We are all entering uncharted waters as the effects of climate change begin to create categories of migrants that have no precedent: migrants rendered stateless after their island nations disappear; migrants constituting a vast, roaming “environmental refugee” population; migrants fleeing climate-intensified wars and violence like that in Syria and Central America.
From tomorrow, global leaders will enter the most delicate and potentially catastrophic discussions about civilisation and migration in history. The UN COP21 conference on climate in Paris could decide the fate of people being displaced by climate change — the number of which has been forecast to be as many as one billion people, with 200 million being the most widely cited figure.
In September New Zealand rejected Ioane Teitiota’s quest to become the world’s first officially recognised climate-change refugee, and deported him back to the island nation of Kiribati instead. Kiribati is so vulnerable to sea-level rise that its government recently purchased land in Fiji so that it would have a place to relocate its citizens when the islands are eventually submerged, a fate that now seems inevitable.
Is this how the West will deal with climate-change refugees? COP21 should be addressing this very question yet, incredibly, the mention of the term ‘migrants’ may be cut from the final agreement coming out of the critical global gathering. In October a revised draft of the conference agreement showed proposed deletions of any mention of “migrants” from the final conference agreement.
Deleting just a over a dozen words will have many unfortunate consequences, including letting the countries of the global North off the hook for continuing with their current strategy. Instead of actually facing the crisis, the global North will just be policing migrants.
Before the Paris attacks, the COP21 host country’s president, Francois Hollande, warned in September that, without substantive climate action, “We won’t have hundreds of thousands of refugees in the next 20 or 30 years, but millions.” He also reminded the countries of the global North to fulfil their commitment, made during the 2009 Copenhagen (COP15) talks, to increase aid to the poorest, most climate-vulnerable countries to $100 billion (Dh367.3 billion) a year by 2020.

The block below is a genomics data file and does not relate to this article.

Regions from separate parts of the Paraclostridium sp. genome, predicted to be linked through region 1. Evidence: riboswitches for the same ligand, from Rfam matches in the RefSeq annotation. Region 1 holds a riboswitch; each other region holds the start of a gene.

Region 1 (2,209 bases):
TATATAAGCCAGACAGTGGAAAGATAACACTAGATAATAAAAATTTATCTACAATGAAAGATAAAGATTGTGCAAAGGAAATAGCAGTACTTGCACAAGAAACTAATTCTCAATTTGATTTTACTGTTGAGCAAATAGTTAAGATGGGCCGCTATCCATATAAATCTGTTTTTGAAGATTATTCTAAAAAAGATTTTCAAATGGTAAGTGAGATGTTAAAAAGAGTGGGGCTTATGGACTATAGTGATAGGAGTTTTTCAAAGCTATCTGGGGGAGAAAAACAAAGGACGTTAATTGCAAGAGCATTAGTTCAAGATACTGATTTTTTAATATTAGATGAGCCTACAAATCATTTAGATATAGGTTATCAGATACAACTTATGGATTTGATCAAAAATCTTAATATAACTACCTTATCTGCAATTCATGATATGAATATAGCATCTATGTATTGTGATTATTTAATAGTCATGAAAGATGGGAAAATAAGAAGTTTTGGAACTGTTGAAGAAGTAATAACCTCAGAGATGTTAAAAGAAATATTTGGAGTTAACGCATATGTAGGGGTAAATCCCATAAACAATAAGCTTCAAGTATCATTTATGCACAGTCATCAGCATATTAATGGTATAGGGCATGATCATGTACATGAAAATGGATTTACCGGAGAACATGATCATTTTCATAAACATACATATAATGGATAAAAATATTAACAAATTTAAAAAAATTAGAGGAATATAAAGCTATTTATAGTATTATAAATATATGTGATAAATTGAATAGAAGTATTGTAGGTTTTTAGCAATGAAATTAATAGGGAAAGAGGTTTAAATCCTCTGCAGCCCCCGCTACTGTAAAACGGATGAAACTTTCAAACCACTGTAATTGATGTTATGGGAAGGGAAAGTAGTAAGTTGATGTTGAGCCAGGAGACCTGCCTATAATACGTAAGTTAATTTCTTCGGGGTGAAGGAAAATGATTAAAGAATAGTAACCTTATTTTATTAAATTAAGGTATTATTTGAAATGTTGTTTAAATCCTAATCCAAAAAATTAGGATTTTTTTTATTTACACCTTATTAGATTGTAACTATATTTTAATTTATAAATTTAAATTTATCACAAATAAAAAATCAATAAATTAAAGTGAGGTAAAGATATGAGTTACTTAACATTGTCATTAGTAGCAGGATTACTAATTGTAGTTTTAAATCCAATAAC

That was before the France attacks. Since then, serious talk about serious issues is being replaced by the dangerous and outmoded xenophobic talk that has been making a worldwide comeback in the wake of the Paris attacks. The calls by Marine Le Pen, France’s far-right National Front party leader, to “expel” all the “illegal migrants who have nothing to do here” were echoed throughout the US, where all Republican presidential candidates sounded immigration alarms. Marco Rubio, for example, called the attacks on Paris part of a larger “clash of civilisations” and also called for the US to immediately “halt new admissions of refugees from Syria”.
This has devastating effects on migrants: painting them as threats, rather than people fleeing threats from civil war, the rising ocean or, as is increasingly the case, violence and conflict that scientists say has been worsened by the effects of climate change.
This shift now provides northern countries another way to mask their unwillingness to deal with the migration crisis that their production and consumption habits have played a role in creating. Yet it is likely that “the burden of providing for climate migrants will be borne by the poorest countries — those least responsible for emissions of greenhouse gases”, according to the International Organisation for Migration.
The COP21 talks should take a reality-based approach, beginning with actually mentioning the word ‘migrants’ in the agreement that comes out of the talks, as earlier drafts did. Before the titanic waves of coming displacement, Members should also reinstate the idea that Australia (the nation whose outspokenness against dealing with climate migration has it playing the role of Donald Trump on the world migration stage) worked to have stricken from the plan: establishing a “climate change displacement coordination facility” to help with both emergency relief and planned relocations.
Also being discussed (at least by the most climate-vulnerable countries) are proposals to include language that opens the door to providing legal protection to climate refugees. These protections aren’t simply a moral imperative; they represent the only civilised approach to climate migration.
— Guardian News & Media Ltd
Roberto Lovato is a writer and Research Associate at the University of California at Berkeley’s Centre for Latino Policy Research.